Somewhat belatedly I recognised a visual connection between my work here and Martha Rosler’s The Bowery in two inadequate descriptive systems (1975). This is a work that I had more consciously used as an inspiration for a Level 2 project, and had evidently lodged itself in my mind.
This assignment also came after completion of my literature review for Contextual Studies, on the negative relations between photography and memory. This gave me new layers of understanding on how the two interact, and fed much of my subsequent research into specific practitioners and bodies of work.
One aspect already mentioned that emerged from my research is the extent to which shape can form an important part of the visual language of an image. I found myself noticing at exhibitions and in photobooks where artists have used shape as a signifier, metaphorically or metonymically.
I recently re-read the report from my tutor Wendy on my last assignment, as was particularly drawn to the following advice:
“I think at this stage in your BoW development you need to be engaging with some intensive ‘on the ground’ research.”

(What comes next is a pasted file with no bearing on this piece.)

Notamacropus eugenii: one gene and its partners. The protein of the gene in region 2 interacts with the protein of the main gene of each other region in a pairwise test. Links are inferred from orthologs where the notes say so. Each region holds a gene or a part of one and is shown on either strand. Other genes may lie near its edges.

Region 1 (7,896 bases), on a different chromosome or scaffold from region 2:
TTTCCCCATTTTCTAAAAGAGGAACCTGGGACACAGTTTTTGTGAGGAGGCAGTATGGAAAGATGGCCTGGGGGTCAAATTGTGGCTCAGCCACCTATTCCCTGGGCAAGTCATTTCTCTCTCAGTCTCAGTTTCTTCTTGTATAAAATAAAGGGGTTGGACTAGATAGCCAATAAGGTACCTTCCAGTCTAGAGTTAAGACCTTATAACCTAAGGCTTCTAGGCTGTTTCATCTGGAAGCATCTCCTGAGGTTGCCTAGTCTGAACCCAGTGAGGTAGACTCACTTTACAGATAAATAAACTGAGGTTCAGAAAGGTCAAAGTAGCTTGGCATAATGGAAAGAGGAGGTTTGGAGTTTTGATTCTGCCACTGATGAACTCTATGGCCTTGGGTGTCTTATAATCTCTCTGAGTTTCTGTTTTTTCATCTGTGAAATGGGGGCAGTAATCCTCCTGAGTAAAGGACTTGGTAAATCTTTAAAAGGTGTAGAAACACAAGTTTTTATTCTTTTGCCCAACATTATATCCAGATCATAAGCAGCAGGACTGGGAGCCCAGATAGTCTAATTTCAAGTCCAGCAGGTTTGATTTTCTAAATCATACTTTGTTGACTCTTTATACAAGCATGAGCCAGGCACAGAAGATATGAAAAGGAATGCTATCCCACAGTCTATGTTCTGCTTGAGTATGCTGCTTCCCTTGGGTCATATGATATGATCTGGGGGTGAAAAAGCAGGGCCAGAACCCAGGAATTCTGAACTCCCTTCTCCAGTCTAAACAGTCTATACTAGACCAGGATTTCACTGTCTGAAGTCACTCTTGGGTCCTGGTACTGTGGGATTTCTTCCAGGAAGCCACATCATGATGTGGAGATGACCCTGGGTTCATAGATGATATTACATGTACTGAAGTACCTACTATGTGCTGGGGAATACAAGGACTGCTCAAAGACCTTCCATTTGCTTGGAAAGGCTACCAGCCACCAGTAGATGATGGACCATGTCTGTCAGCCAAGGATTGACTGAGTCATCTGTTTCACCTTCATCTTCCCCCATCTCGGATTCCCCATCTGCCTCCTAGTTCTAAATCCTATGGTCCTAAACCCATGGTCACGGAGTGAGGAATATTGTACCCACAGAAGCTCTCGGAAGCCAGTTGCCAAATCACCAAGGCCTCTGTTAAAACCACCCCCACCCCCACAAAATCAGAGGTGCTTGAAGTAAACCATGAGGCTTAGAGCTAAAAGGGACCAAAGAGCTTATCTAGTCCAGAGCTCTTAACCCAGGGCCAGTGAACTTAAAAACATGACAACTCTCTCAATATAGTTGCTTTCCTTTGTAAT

It is only now that I have realised how literally this assignment interpreted this advice!
Bate, D. (2016) Photography: The Key Concepts (2nd edn). London: Bloomsbury.
Cotton, C. (2015) Photography is Magic. New York: Aperture.
Cotton, C. (2009) The Photograph as Contemporary Art. London: Thames & Hudson.
Davidmann, S. (2016) Ken. To be destroyed. Amsterdam: Schilt
Edwards, S (2012). Martha Rosler, The Bowery in two inadequate descriptive systems. London: Afterall
Foster, J. K. (2009) Memory: A Very Short Introduction. Oxford: Oxford University Press.
Whitehead, A. (2009) Memory: the New Critical Idiom. Abingdon: Routledge.